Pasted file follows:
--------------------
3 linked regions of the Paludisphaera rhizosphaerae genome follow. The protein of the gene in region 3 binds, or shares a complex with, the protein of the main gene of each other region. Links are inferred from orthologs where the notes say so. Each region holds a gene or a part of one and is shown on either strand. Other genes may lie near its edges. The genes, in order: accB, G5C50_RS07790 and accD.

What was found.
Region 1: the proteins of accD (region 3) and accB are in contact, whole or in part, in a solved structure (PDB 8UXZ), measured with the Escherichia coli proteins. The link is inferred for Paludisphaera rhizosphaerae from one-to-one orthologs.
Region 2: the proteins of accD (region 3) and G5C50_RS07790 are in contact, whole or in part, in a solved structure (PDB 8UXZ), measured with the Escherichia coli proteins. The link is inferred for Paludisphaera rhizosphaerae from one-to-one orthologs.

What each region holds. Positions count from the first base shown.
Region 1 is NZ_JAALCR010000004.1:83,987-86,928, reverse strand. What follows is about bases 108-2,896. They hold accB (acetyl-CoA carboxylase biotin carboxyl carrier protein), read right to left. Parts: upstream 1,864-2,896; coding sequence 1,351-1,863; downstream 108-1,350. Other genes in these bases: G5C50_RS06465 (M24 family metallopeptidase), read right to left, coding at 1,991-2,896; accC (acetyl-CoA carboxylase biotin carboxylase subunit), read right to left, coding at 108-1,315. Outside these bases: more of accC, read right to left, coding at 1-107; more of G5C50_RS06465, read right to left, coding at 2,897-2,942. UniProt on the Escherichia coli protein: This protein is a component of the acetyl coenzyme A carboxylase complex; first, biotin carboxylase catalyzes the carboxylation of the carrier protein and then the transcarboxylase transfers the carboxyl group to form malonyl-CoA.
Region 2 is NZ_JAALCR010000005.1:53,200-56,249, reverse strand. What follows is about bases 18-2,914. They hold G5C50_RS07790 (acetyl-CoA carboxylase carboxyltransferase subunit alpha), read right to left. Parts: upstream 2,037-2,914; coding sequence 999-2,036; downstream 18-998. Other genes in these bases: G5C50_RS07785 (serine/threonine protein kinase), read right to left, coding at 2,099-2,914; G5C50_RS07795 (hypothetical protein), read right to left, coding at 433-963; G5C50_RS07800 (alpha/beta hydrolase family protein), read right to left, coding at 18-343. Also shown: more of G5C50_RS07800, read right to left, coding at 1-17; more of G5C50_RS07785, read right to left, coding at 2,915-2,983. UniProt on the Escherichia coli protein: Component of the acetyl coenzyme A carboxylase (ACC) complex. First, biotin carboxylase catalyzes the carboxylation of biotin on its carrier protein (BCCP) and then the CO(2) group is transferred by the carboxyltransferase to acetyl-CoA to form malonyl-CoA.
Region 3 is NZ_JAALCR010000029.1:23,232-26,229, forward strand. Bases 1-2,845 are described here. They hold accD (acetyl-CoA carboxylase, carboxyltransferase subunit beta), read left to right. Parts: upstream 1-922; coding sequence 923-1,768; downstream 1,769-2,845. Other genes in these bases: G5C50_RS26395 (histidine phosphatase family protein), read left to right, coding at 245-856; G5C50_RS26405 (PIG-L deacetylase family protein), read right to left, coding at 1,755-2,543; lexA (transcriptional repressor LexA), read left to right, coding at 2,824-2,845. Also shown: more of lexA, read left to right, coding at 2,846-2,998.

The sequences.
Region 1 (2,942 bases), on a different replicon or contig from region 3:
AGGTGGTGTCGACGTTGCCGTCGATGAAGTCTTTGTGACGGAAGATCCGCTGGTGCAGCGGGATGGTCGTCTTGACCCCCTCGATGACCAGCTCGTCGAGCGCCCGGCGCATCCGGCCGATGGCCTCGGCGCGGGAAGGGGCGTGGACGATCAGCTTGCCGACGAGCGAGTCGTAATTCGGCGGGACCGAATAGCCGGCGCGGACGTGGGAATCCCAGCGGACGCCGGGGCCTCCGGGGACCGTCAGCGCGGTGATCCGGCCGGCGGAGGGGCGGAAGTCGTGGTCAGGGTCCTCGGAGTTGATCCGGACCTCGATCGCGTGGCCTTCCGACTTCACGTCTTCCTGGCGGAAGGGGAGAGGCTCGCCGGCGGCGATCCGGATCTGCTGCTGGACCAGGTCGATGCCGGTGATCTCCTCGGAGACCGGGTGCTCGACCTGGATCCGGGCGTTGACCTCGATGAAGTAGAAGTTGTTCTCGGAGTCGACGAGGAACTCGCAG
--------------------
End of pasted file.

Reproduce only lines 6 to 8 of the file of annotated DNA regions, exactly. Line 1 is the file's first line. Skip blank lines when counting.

Region 1 is NZ_JAALCR010000004.1:83,987-86,928, reverse strand. What follows is about bases 108-2,896. They hold accB (acetyl-CoA carboxylase biotin carboxyl carrier protein), read right to left. Parts: upstream 1,864-2,896; coding sequence 1,351-1,863; downstream 108-1,350. Other genes in these bases: G5C50_RS06465 (M24 family metallopeptidase), read right to left, coding at 1,991-2,896; accC (acetyl-CoA carboxylase biotin carboxylase subunit), read right to left, coding at 108-1,315. Outside these bases: more of accC, read right to left, coding at 1-107; more of G5C50_RS06465, read right to left, coding at 2,897-2,942. UniProt on the Escherichia coli protein: This protein is a component of the acetyl coenzyme A carboxylase complex; first, biotin carboxylase catalyzes the carboxylation of the carrier protein and then the transcarboxylase transfers the carboxyl group to form malonyl-CoA.
Region 2 is NZ_JAALCR010000005.1:53,200-56,249, reverse strand. What follows is about bases 18-2,914. They hold G5C50_RS07790 (acetyl-CoA carboxylase carboxyltransferase subunit alpha), read right to left. Parts: upstream 2,037-2,914; coding sequence 999-2,036; downstream 18-998. Other genes in these bases: G5C50_RS07785 (serine/threonine protein kinase), read right to left, coding at 2,099-2,914; G5C50_RS07795 (hypothetical protein), read right to left, coding at 433-963; G5C50_RS07800 (alpha/beta hydrolase family protein), read right to left, coding at 18-343. Also shown: more of G5C50_RS07800, read right to left, coding at 1-17; more of G5C50_RS07785, read right to left, coding at 2,915-2,983. UniProt on the Escherichia coli protein: Component of the acetyl coenzyme A carboxylase (ACC) complex. First, biotin carboxylase catalyzes the carboxylation of biotin on its carrier protein (BCCP) and then the CO(2) group is transferred by the carboxyltransferase to acetyl-CoA to form malonyl-CoA.
Region 3 is NZ_JAALCR010000029.1:23,232-26,229, forward strand. Bases 1-2,845 are described here. They hold accD (acetyl-CoA carboxylase, carboxyltransferase subunit beta), read left to right. Parts: upstream 1-922; coding sequence 923-1,768; downstream 1,769-2,845. Other genes in these bases: G5C50_RS26395 (histidine phosphatase family protein), read left to right, coding at 245-856; G5C50_RS26405 (PIG-L deacetylase family protein), read right to left, coding at 1,755-2,543; lexA (transcriptional repressor LexA), read left to right, coding at 2,824-2,845. Also shown: more of lexA, read left to right, coding at 2,846-2,998.